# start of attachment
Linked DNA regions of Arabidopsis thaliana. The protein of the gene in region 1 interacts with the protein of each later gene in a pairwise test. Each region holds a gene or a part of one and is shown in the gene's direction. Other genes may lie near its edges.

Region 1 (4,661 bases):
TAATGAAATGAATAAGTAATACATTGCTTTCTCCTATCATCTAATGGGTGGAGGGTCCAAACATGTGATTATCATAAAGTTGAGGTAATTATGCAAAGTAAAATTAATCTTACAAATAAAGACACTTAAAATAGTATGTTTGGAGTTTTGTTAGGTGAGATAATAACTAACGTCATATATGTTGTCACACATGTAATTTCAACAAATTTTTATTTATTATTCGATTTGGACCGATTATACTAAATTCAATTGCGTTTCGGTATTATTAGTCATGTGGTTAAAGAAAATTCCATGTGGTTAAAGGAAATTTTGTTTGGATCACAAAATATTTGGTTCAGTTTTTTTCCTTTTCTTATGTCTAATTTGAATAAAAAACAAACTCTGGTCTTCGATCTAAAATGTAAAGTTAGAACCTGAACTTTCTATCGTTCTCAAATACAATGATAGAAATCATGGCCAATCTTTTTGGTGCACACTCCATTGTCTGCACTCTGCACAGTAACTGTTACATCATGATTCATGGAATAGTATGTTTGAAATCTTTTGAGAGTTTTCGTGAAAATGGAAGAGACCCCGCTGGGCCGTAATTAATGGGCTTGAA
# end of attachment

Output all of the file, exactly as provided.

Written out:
Linked DNA regions of Arabidopsis thaliana. The protein of the gene in region 1 interacts with the protein of each later gene in a pairwise test. Each region holds a gene or a part of one and is shown in the gene's direction. Other genes may lie near its edges.

Region 1 (4,661 bases):
TAATGAAATGAATAAGTAATACATTGCTTTCTCCTATCATCTAATGGGTGGAGGGTCCAAACATGTGATTATCATAAAGTTGAGGTAATTATGCAAAGTAAAATTAATCTTACAAATAAAGACACTTAAAATAGTATGTTTGGAGTTTTGTTAGGTGAGATAATAACTAACGTCATATATGTTGTCACACATGTAATTTCAACAAATTTTTATTTATTATTCGATTTGGACCGATTATACTAAATTCAATTGCGTTTCGGTATTATTAGTCATGTGGTTAAAGAAAATTCCATGTGGTTAAAGGAAATTTTGTTTGGATCACAAAATATTTGGTTCAGTTTTTTTCCTTTTCTTATGTCTAATTTGAATAAAAAACAAACTCTGGTCTTCGATCTAAAATGTAAAGTTAGAACCTGAACTTTCTATCGTTCTCAAATACAATGATAGAAATCATGGCCAATCTTTTTGGTGCACACTCCATTGTCTGCACTCTGCACAGTAACTGTTACATCATGATTCATGGAATAGTATGTTTGAAATCTTTTGAGAGTTTTCGTGAAAATGGAAGAGACCCCGCTGGGCCGTAATTAATGGGCTTGAA